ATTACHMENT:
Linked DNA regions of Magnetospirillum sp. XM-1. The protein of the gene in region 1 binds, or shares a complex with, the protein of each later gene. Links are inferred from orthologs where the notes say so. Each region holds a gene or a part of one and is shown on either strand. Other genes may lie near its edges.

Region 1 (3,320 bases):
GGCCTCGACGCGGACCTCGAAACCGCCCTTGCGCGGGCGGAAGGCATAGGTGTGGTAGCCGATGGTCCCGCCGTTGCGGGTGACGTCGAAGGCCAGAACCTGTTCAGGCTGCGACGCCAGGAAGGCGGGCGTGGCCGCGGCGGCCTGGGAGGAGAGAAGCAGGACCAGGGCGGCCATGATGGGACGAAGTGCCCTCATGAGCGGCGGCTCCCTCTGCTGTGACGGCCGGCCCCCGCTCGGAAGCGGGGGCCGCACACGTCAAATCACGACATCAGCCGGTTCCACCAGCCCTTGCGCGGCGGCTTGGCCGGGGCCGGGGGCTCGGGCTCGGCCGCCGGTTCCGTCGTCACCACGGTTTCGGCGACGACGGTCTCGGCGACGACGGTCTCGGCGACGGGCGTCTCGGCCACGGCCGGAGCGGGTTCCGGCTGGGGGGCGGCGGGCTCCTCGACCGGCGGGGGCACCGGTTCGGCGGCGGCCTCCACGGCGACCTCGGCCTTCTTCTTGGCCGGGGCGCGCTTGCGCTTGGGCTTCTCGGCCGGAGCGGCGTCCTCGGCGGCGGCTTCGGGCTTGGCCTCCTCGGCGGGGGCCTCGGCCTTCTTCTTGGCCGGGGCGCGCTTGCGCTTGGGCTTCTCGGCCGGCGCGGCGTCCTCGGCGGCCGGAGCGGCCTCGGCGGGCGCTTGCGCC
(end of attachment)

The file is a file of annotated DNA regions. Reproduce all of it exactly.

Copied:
Linked DNA regions of Magnetospirillum sp. XM-1. The protein of the gene in region 1 binds, or shares a complex with, the protein of each later gene. Links are inferred from orthologs where the notes say so. Each region holds a gene or a part of one and is shown on either strand. Other genes may lie near its edges.

Region 1 (3,320 bases):
GGCCTCGACGCGGACCTCGAAACCGCCCTTGCGCGGGCGGAAGGCATAGGTGTGGTAGCCGATGGTCCCGCCGTTGCGGGTGACGTCGAAGGCCAGAACCTGTTCAGGCTGCGACGCCAGGAAGGCGGGCGTGGCCGCGGCGGCCTGGGAGGAGAGAAGCAGGACCAGGGCGGCCATGATGGGACGAAGTGCCCTCATGAGCGGCGGCTCCCTCTGCTGTGACGGCCGGCCCCCGCTCGGAAGCGGGGGCCGCACACGTCAAATCACGACATCAGCCGGTTCCACCAGCCCTTGCGCGGCGGCTTGGCCGGGGCCGGGGGCTCGGGCTCGGCCGCCGGTTCCGTCGTCACCACGGTTTCGGCGACGACGGTCTCGGCGACGACGGTCTCGGCGACGGGCGTCTCGGCCACGGCCGGAGCGGGTTCCGGCTGGGGGGCGGCGGGCTCCTCGACCGGCGGGGGCACCGGTTCGGCGGCGGCCTCCACGGCGACCTCGGCCTTCTTCTTGGCCGGGGCGCGCTTGCGCTTGGGCTTCTCGGCCGGAGCGGCGTCCTCGGCGGCGGCTTCGGGCTTGGCCTCCTCGGCGGGGGCCTCGGCCTTCTTCTTGGCCGGGGCGCGCTTGCGCTTGGGCTTCTCGGCCGGCGCGGCGTCCTCGGCGGCCGGAGCGGCCTCGGCGGGCGCTTGCGCC